Sappho has been constructed as many things: proto-feminist, lesbian icon and even - by the Victorians - chaste headmistress of a girls' finishing school.
Yet ironically, as Page DuBois shows, the historical poet herself remains elusive.
We know that Sappho's contemporary Alcaeus described her as 'violet, pure, honey-smiling Sappho'; and that the rhetorician and philosopher Maximus of Tyre saw her, perhaps less enthusiastically, as 'small and dark'.
We also know that her 7th/6th century BCE island of Lesbos was riven by tyrannical and aristocratic factionalism and that she was probably exiled to Sicily.
Much of the rest is speculative. DuBois suggests that the value of Sappho lies elsewhere: in her remarkable verse, and in the poet's reception - one of the richest of any figure from antiquity.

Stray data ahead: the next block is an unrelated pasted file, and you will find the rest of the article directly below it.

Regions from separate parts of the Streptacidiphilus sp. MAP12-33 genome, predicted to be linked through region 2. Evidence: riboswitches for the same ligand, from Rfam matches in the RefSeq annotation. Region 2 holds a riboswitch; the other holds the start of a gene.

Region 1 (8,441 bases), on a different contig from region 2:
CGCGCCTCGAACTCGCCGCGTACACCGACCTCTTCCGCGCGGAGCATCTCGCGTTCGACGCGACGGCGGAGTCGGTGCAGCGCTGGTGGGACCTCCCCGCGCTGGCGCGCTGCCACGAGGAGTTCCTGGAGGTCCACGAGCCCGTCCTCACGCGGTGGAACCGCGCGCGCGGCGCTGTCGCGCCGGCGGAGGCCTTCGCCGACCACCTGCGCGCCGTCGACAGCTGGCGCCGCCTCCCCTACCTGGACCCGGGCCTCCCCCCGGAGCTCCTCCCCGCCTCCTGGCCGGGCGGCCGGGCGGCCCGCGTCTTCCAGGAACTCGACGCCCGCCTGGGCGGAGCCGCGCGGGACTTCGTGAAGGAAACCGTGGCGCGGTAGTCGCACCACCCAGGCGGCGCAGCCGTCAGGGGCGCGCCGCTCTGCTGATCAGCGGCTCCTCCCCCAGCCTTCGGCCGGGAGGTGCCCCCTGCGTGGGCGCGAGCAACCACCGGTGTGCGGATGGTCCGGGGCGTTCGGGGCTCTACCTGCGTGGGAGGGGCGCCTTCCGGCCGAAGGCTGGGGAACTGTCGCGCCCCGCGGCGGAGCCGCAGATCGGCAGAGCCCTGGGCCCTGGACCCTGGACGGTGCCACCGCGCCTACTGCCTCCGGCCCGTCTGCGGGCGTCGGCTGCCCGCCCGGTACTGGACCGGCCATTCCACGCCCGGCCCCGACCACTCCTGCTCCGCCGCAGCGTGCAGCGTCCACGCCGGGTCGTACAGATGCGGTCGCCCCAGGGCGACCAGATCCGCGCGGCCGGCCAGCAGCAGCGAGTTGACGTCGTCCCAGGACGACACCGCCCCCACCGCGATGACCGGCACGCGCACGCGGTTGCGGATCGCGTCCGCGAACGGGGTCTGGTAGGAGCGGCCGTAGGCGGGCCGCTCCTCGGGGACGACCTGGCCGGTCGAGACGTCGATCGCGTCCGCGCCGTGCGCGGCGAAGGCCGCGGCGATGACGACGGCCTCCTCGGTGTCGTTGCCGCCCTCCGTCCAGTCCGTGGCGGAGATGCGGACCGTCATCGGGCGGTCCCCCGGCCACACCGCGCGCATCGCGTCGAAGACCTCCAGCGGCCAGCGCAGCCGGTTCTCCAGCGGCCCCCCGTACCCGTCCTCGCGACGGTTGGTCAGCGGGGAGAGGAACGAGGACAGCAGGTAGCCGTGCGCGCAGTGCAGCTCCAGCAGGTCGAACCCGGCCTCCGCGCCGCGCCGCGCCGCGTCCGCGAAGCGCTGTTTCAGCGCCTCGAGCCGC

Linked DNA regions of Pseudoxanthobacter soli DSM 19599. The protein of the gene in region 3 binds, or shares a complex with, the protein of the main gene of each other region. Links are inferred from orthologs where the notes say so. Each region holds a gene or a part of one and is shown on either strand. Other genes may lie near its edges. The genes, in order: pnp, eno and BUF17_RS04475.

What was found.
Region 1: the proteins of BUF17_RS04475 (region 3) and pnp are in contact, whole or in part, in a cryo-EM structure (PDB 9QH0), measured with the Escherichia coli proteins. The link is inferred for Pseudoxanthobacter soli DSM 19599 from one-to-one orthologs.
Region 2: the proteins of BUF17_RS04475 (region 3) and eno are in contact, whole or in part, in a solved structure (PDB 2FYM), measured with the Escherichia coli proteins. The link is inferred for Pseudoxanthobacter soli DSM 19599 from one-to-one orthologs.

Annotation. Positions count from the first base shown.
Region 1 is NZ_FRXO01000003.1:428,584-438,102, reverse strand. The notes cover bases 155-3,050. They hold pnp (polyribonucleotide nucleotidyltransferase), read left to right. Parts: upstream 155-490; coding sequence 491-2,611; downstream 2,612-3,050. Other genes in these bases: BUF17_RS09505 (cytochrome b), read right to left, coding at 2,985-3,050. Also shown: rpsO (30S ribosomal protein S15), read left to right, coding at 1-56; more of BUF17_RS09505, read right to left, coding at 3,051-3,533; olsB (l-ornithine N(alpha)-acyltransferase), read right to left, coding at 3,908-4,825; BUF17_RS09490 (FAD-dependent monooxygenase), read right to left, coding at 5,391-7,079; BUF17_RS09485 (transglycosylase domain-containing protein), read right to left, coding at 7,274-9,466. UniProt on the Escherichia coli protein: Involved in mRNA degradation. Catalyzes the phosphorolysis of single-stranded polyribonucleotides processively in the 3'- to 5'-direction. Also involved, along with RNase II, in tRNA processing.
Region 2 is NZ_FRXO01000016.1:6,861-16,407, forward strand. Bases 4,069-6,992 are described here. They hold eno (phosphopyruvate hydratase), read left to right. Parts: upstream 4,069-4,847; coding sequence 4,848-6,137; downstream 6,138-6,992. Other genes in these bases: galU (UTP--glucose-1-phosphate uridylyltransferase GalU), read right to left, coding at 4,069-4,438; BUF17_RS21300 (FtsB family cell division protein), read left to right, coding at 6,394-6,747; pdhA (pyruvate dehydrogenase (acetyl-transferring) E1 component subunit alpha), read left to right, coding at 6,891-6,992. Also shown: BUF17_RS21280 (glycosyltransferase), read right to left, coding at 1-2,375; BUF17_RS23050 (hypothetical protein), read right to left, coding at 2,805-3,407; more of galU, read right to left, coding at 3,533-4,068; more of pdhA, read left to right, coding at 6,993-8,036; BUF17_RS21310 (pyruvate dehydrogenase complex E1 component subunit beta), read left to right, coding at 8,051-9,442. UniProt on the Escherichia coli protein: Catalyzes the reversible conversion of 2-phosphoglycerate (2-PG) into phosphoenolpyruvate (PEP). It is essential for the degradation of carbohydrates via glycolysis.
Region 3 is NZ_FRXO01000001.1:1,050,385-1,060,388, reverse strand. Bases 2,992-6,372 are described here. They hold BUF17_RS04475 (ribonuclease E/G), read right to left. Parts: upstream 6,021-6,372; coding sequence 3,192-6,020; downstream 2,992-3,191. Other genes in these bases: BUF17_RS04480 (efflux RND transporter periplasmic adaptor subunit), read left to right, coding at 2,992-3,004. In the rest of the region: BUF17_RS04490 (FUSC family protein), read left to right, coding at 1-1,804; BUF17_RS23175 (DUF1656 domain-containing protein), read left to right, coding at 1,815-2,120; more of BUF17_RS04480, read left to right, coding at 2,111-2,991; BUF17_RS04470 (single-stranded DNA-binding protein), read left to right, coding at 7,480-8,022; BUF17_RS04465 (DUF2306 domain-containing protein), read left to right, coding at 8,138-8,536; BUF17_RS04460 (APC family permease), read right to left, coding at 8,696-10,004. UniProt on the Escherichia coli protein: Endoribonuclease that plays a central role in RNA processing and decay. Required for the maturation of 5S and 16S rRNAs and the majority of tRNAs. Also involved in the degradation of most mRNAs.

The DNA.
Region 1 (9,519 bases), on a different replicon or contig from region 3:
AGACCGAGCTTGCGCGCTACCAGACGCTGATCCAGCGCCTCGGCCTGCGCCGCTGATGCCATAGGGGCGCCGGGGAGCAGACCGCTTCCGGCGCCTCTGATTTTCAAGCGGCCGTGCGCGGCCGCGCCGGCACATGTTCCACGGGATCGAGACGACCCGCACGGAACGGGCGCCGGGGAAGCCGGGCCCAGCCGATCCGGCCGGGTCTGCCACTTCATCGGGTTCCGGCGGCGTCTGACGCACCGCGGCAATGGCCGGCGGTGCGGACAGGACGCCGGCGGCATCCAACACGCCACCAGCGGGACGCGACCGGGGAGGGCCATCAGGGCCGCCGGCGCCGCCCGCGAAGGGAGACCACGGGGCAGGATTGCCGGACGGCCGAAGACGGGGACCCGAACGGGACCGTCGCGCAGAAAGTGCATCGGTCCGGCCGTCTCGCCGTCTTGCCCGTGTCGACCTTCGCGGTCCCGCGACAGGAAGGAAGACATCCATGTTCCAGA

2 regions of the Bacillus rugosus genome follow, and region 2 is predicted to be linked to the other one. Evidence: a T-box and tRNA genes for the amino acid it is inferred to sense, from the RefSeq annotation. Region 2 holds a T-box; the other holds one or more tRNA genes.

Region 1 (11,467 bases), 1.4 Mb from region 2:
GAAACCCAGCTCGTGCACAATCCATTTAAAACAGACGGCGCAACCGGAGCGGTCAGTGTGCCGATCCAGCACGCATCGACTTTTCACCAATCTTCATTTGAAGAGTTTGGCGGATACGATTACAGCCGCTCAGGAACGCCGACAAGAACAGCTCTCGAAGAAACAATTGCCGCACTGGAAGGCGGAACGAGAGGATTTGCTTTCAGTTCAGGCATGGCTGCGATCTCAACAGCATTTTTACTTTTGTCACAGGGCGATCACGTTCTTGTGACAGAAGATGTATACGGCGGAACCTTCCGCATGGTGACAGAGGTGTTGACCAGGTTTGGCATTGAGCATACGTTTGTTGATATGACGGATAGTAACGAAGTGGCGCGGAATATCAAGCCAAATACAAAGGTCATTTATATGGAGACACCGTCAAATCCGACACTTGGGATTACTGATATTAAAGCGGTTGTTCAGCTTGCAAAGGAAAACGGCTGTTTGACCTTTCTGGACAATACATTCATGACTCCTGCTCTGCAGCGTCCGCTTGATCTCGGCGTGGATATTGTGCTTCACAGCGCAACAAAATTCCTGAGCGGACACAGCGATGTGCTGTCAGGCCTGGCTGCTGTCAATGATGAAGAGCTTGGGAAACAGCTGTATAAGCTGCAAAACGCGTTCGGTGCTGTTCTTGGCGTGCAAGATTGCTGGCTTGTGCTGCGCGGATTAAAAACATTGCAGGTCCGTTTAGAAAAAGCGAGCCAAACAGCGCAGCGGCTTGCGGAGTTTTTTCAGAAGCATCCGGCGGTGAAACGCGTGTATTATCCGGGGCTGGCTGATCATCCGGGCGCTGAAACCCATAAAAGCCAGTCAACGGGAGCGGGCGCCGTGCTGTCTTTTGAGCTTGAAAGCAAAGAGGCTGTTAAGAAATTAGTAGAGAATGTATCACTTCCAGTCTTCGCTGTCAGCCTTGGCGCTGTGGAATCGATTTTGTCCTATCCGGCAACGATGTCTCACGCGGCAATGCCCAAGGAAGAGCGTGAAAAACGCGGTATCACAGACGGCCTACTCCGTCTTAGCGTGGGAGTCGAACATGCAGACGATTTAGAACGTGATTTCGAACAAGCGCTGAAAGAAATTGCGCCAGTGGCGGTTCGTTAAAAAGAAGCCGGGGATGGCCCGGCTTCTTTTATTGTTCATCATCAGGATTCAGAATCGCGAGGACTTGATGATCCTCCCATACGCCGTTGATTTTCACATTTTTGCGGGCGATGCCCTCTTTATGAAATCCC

Offering nuanced readings of the poems, written in an archaic Aeolic dialect, DuBois skillfully draws out their sharp images and rhythmic melody.
She further discusses the exciting discovery of a new verse fragment in 2004, and the ways in which Sappho influenced Catullus, Horace and Ovid, as well as later writers and painters.